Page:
Each year the California Grey whales travel past our bay on the longest large mammal migration on earth! We start seeing them in mid December and the migration is typically in full swing by the first week of January as they will pass by us heading south to their mating and calving grounds in the shallow lagoons located halfway down the Baja California peninsula. In January it is typical to see groups of 3 to 4 whales swimming quickly and heading south until mid February which is when most of the 24,000 Grey whales are close to, or in the Baja lagoons. Then in late February they begin heading north and this continues until mid April. On most of our March trips we will see several groups of 5 to 10 whales moving north together and closer to shore than on the southbound trip. As the excitement of the March season starts to wane in early April we then start to see the cows (mama whales) and the new calves (baby whales) making their way north back to the Arctic which is their summer feeding grounds. This will usually last until the middle of May.
First, we only take out 6 passengers at a time so that everyone has a front row seat as we engage with the whales and other wildlife. I have been a captain / naturalist / adventure travel guide for over 40 years and really like this intimate setting where we can converse about the animals as we find them. Second, We believe that we have chosen the perfect boat to for these whale watching adventures as our 28 ft power catamaran "PACIFIC FLYER" is the most stable boat in this size range and offers a much smoother ride than any other boat we have ever been on. This gets us to the whales faster and allows us to spend more quality time with them than larger, slower boats. Third, local experience matters when looking for whales and we have been in continuous, year round operation since 2012 and in that time I have personally taken over 13,000 guests out onto the waters of San Luis Bay to see the whales. Those guests have rated us as the best boat tour in the area on both Tripadvisor and Yelp every year. So if you are looking for a knowledgeable, friendly captain to escort your family out for a safe, educational and memorable whale watching experience please join us for a tour.
How to dress?
Please note that our boat is open for the best possible wildlife viewing, this means we are exposed to the wind and seas if it comes up early. You will want to dress in layers so you can adjust as the temperatures change. You will want to be prepared for temperatures that can range from the high 40's to the mid 70's on any given day. We recommend long pants, warm sweater, waterproof jacket, hat and gloves. You may bring a bag with extra clothing on the boat as there is plenty of room to stow these onboard.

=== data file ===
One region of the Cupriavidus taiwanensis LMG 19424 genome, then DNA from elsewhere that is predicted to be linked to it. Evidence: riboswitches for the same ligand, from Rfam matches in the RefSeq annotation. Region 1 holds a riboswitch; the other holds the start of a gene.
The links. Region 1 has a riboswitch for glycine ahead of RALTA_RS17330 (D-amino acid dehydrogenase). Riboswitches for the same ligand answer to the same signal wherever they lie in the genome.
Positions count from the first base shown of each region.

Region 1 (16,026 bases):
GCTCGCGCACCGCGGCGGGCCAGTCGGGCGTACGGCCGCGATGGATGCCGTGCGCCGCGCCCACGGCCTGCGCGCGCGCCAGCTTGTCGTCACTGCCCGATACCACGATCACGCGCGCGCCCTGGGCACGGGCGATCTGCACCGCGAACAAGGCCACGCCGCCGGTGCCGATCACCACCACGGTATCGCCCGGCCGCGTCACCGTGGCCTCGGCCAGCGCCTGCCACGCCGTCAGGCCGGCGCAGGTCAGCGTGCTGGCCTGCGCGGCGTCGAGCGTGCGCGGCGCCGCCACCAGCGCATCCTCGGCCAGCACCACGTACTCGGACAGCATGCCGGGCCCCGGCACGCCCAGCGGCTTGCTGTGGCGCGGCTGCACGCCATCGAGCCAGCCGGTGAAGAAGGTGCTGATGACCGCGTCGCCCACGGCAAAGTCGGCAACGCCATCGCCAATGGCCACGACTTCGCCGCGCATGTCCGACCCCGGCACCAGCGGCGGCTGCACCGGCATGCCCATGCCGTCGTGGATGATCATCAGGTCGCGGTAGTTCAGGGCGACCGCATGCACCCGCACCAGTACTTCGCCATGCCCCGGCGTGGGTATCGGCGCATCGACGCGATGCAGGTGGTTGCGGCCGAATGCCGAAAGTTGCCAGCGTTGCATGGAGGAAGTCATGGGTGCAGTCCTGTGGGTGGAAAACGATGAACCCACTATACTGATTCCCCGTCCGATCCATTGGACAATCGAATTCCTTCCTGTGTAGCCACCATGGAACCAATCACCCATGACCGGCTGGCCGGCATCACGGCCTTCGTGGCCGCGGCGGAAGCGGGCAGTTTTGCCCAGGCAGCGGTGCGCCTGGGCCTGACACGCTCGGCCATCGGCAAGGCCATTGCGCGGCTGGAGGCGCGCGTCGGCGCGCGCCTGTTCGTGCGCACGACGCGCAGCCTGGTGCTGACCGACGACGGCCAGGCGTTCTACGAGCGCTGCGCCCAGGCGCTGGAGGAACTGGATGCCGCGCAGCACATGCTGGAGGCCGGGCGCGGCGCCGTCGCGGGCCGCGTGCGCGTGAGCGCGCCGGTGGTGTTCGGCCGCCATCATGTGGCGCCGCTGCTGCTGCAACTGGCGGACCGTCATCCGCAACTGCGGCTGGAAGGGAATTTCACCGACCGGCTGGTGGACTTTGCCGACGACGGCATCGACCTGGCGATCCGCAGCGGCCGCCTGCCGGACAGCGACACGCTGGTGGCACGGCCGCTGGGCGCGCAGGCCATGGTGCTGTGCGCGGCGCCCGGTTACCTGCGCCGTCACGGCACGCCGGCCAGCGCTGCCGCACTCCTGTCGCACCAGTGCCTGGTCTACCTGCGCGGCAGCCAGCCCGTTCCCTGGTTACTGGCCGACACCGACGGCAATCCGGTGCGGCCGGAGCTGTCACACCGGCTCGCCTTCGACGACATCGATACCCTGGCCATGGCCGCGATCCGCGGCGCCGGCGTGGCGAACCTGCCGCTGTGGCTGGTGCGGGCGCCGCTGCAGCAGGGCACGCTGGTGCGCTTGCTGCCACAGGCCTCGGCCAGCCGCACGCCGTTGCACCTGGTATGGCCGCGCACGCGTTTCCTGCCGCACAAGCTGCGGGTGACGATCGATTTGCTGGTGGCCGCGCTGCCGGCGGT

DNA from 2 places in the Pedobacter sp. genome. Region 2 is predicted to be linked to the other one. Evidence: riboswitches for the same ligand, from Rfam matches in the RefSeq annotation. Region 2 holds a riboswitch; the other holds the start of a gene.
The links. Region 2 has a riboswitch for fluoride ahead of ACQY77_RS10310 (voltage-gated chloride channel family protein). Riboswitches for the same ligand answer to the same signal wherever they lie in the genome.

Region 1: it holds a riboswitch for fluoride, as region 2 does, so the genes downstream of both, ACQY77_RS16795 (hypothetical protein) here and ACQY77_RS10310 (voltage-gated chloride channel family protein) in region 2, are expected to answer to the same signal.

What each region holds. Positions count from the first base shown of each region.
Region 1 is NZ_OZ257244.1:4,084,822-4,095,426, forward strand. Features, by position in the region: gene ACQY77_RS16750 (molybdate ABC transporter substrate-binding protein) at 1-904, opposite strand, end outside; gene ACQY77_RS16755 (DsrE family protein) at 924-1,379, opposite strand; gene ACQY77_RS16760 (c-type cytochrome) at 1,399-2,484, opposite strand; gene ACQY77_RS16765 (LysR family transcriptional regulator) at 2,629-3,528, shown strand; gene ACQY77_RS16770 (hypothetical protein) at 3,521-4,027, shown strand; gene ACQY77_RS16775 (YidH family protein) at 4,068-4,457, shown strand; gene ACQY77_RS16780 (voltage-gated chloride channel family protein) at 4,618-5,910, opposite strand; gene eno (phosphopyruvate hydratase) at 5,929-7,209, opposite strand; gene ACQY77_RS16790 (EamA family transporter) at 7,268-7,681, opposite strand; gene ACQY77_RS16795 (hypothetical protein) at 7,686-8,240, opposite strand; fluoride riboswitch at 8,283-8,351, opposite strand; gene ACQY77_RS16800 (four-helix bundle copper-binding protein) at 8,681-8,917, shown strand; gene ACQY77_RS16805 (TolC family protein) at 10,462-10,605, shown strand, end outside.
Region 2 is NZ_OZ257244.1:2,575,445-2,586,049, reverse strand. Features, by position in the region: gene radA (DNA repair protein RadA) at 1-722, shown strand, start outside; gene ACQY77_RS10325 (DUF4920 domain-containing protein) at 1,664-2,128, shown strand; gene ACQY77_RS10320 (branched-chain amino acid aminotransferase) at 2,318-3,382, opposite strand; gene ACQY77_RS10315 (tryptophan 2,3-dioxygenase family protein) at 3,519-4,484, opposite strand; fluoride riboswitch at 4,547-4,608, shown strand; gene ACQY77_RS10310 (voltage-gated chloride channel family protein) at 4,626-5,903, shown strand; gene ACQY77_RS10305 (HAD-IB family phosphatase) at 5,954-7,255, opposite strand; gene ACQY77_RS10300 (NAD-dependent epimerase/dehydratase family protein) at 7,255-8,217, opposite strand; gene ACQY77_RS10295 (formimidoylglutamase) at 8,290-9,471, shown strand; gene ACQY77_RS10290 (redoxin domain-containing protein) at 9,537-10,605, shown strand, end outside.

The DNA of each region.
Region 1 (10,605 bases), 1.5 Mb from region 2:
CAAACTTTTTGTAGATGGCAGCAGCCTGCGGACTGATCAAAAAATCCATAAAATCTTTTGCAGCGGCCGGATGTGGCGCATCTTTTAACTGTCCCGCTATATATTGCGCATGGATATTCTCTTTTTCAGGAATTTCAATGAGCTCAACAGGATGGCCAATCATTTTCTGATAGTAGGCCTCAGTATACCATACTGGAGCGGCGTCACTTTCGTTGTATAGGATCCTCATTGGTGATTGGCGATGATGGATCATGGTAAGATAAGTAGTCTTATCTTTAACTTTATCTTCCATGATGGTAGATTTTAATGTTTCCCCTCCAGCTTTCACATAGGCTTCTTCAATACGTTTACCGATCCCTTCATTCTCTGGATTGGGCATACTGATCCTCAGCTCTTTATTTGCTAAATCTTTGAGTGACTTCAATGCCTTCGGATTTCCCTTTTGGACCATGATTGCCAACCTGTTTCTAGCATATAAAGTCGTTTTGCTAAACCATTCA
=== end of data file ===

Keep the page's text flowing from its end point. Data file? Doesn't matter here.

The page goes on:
What will you see?
Our main goal on each trip will be to find and spend as much time as possible with the whales, but since the central coast has such an abundance of wildlife we also find dolphins, porpoise, otters and sealions year round. For more detailed day by day account of what we have seen on our adventures over the past year please click on the recent sightings tab.
Is there a guaranty that we will see whales?
The short answer is no as this is not a zoo. Please understand that we are taking you out to see wild animals in a wild place which is the beauty of this experience. I will always use every bit of experience I have to find them for you but the truth is no person has any control over mother nature and while we do find whales on the majority of our tours there will be days that we do not. Please have realistic expectations as to what seeing wildlife in the real world is all about. Since I am not in control of the weather or the whales or anything else in the wild we do not offer refunds or credits for future trips when we do not see whales on a tour.
This tour is not recommended for anyone with neck or back problems that might be aggravated by traveling on a boat that at times may be bouncing around in an unpredictable manner. If you have any questions please call or text me at (805) 540 4667. It gets cold out on the water so please bring a warm jacket for this trip.